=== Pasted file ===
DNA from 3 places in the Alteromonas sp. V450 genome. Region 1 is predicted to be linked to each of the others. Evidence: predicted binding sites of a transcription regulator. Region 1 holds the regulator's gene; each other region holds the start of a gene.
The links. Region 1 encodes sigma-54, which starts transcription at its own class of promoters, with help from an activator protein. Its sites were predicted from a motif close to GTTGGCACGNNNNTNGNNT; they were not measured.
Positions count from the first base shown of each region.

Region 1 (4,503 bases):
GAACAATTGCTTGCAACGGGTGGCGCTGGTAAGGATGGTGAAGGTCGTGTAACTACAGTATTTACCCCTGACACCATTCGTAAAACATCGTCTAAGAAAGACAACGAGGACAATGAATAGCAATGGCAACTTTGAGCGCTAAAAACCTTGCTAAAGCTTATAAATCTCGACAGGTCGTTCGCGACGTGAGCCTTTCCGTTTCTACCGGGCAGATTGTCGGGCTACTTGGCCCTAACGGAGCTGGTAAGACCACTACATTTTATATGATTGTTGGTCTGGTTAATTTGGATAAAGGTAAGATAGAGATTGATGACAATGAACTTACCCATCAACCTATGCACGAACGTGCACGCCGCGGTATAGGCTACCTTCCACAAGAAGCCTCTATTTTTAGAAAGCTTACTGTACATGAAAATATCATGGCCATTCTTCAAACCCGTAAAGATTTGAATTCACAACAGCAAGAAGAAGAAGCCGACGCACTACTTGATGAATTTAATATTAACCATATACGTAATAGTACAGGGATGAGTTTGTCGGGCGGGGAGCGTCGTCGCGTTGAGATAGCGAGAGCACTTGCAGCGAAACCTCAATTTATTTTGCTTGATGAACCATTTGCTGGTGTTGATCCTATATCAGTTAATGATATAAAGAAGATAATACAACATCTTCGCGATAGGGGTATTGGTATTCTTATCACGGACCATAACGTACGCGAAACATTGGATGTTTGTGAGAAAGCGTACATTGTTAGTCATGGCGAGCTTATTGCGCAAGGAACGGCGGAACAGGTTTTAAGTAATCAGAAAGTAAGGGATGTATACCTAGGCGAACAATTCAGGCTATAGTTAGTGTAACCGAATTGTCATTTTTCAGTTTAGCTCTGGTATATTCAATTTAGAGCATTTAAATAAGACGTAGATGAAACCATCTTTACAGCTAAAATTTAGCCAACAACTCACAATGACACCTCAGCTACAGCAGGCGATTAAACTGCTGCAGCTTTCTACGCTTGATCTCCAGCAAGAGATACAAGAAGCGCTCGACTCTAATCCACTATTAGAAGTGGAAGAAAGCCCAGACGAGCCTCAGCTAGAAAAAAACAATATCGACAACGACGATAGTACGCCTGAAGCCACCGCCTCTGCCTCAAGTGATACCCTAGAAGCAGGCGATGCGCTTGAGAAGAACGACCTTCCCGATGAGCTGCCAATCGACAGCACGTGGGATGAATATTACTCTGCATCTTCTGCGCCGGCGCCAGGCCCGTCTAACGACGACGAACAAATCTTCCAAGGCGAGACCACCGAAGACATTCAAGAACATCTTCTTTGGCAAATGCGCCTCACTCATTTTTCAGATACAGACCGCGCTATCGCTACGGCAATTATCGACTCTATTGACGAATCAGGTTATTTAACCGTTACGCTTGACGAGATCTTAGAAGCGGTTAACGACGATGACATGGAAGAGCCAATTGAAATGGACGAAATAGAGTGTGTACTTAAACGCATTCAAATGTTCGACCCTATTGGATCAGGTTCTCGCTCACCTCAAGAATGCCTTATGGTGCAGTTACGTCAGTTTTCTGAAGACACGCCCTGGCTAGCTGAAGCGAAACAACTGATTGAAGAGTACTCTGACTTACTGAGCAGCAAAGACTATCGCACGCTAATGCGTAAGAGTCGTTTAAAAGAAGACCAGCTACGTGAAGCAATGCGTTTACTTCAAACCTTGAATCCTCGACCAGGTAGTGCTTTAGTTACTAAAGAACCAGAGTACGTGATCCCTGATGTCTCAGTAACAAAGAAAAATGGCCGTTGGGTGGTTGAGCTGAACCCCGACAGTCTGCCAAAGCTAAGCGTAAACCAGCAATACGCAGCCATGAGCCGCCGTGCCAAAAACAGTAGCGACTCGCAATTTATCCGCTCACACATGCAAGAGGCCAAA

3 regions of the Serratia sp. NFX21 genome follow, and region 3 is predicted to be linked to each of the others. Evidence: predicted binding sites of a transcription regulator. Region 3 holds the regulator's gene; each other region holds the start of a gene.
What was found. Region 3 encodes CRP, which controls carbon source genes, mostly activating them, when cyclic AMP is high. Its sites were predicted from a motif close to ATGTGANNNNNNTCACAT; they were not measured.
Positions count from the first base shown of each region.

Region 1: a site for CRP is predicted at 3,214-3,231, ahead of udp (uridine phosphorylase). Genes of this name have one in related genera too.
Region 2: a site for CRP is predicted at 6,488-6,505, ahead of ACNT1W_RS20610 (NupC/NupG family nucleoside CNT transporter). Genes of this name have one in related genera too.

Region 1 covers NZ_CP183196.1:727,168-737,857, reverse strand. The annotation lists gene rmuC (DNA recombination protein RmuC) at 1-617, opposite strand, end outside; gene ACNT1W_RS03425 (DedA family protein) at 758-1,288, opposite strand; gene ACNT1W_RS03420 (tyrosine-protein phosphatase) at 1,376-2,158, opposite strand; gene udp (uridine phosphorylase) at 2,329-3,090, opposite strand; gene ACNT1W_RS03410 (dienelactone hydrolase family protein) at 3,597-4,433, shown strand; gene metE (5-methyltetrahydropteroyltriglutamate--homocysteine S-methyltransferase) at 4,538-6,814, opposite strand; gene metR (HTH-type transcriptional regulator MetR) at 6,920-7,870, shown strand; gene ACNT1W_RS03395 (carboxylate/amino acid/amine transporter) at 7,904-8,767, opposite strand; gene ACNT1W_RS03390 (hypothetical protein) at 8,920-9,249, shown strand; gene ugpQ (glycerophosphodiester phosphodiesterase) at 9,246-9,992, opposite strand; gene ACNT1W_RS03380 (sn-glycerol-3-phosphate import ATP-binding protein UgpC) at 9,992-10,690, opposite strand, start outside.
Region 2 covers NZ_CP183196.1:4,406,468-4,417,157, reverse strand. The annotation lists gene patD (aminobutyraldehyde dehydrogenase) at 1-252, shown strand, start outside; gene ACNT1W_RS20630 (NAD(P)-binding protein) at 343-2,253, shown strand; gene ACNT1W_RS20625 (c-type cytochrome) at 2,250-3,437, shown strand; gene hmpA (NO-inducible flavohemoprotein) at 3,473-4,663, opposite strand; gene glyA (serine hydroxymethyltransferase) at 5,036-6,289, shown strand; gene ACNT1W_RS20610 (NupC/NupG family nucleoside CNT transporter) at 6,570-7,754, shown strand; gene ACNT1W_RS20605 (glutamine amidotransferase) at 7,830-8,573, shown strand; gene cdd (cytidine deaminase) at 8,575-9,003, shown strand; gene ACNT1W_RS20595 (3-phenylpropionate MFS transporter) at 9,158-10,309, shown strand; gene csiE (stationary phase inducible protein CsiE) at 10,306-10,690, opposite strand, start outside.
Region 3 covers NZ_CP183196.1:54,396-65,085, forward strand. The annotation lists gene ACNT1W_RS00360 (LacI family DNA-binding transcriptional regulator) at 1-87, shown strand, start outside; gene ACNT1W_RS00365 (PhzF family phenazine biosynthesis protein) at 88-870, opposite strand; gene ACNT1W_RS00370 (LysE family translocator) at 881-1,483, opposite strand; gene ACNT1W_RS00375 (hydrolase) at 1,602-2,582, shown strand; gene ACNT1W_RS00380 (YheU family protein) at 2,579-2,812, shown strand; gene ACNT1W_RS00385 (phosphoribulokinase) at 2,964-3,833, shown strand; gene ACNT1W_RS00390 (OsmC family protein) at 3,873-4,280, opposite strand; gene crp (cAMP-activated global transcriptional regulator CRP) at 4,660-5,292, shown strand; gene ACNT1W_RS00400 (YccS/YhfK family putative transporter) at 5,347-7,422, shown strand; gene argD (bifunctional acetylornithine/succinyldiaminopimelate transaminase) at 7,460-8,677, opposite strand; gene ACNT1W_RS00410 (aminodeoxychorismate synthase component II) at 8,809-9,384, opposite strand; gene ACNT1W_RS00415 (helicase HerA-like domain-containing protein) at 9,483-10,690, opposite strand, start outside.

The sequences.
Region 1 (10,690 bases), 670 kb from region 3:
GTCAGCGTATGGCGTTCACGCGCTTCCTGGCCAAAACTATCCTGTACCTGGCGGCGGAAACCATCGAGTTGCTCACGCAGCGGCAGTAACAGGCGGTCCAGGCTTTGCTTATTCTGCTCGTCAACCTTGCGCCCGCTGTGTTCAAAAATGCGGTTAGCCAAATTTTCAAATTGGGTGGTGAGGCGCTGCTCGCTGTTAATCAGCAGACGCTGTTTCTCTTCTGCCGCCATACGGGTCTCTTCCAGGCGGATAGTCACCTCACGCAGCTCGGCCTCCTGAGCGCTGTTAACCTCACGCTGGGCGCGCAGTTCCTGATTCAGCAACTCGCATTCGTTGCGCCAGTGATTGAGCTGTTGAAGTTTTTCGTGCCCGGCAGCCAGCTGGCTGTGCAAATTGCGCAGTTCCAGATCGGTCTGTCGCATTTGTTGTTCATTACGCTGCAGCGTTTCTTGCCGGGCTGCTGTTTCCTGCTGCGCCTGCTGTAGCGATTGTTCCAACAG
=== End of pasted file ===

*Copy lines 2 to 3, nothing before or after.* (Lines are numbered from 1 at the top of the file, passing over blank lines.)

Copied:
The links. Region 1 encodes sigma-54, which starts transcription at its own class of promoters, with help from an activator protein. Its sites were predicted from a motif close to GTTGGCACGNNNNTNGNNT; they were not measured.
Positions count from the first base shown of each region.